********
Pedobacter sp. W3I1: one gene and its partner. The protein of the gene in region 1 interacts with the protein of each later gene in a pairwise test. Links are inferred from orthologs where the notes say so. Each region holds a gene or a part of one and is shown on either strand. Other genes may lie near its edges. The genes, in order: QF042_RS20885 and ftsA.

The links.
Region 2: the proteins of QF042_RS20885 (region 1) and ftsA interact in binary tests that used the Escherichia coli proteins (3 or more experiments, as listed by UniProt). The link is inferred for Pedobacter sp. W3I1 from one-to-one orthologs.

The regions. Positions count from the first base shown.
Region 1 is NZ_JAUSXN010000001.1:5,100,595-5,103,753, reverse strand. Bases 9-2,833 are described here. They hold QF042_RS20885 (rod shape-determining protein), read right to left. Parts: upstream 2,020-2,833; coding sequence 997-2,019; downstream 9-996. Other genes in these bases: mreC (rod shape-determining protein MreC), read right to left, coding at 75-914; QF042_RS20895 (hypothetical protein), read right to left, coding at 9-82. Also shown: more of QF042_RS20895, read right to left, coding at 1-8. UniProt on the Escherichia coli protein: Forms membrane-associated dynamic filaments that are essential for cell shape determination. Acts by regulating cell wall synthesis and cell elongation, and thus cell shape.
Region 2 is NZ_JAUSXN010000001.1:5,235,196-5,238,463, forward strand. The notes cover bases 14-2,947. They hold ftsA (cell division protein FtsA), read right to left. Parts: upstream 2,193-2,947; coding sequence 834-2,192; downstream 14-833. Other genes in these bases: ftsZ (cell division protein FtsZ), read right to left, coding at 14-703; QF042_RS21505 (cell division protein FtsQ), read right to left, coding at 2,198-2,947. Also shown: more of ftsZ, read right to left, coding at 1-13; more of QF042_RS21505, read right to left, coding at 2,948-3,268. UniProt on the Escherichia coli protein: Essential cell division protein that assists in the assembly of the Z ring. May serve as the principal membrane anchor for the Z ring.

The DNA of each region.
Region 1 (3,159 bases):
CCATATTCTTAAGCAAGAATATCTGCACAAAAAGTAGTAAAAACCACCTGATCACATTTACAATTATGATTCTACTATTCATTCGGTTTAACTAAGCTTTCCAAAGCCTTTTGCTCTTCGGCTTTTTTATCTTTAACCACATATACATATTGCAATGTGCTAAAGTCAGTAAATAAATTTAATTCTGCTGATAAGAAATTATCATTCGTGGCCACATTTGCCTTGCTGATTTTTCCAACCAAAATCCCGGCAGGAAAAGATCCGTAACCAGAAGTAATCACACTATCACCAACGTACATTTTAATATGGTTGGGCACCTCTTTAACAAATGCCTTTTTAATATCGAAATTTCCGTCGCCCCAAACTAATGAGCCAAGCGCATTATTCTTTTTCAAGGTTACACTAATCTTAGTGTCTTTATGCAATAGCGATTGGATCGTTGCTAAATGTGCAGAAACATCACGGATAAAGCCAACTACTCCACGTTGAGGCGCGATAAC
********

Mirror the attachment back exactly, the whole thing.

Pedobacter sp. W3I1: one gene and its partner. The protein of the gene in region 1 interacts with the protein of each later gene in a pairwise test. Links are inferred from orthologs where the notes say so. Each region holds a gene or a part of one and is shown on either strand. Other genes may lie near its edges. The genes, in order: QF042_RS20885 and ftsA.

The links.
Region 2: the proteins of QF042_RS20885 (region 1) and ftsA interact in binary tests that used the Escherichia coli proteins (3 or more experiments, as listed by UniProt). The link is inferred for Pedobacter sp. W3I1 from one-to-one orthologs.

The regions. Positions count from the first base shown.
Region 1 is NZ_JAUSXN010000001.1:5,100,595-5,103,753, reverse strand. Bases 9-2,833 are described here. They hold QF042_RS20885 (rod shape-determining protein), read right to left. Parts: upstream 2,020-2,833; coding sequence 997-2,019; downstream 9-996. Other genes in these bases: mreC (rod shape-determining protein MreC), read right to left, coding at 75-914; QF042_RS20895 (hypothetical protein), read right to left, coding at 9-82. Also shown: more of QF042_RS20895, read right to left, coding at 1-8. UniProt on the Escherichia coli protein: Forms membrane-associated dynamic filaments that are essential for cell shape determination. Acts by regulating cell wall synthesis and cell elongation, and thus cell shape.
Region 2 is NZ_JAUSXN010000001.1:5,235,196-5,238,463, forward strand. The notes cover bases 14-2,947. They hold ftsA (cell division protein FtsA), read right to left. Parts: upstream 2,193-2,947; coding sequence 834-2,192; downstream 14-833. Other genes in these bases: ftsZ (cell division protein FtsZ), read right to left, coding at 14-703; QF042_RS21505 (cell division protein FtsQ), read right to left, coding at 2,198-2,947. Also shown: more of ftsZ, read right to left, coding at 1-13; more of QF042_RS21505, read right to left, coding at 2,948-3,268. UniProt on the Escherichia coli protein: Essential cell division protein that assists in the assembly of the Z ring. May serve as the principal membrane anchor for the Z ring.

The DNA of each region.
Region 1 (3,159 bases):
CCATATTCTTAAGCAAGAATATCTGCACAAAAAGTAGTAAAAACCACCTGATCACATTTACAATTATGATTCTACTATTCATTCGGTTTAACTAAGCTTTCCAAAGCCTTTTGCTCTTCGGCTTTTTTATCTTTAACCACATATACATATTGCAATGTGCTAAAGTCAGTAAATAAATTTAATTCTGCTGATAAGAAATTATCATTCGTGGCCACATTTGCCTTGCTGATTTTTCCAACCAAAATCCCGGCAGGAAAAGATCCGTAACCAGAAGTAATCACACTATCACCAACGTACATTTTAATATGGTTGGGCACCTCTTTAACAAATGCCTTTTTAATATCGAAATTTCCGTCGCCCCAAACTAATGAGCCAAGCGCATTATTCTTTTTCAAGGTTACACTAATCTTAGTGTCTTTATGCAATAGCGATTGGATCGTTGCTAAATGTGCAGAAACATCACGGATAAAGCCAACTACTCCACGTTGAGGCGCGATAAC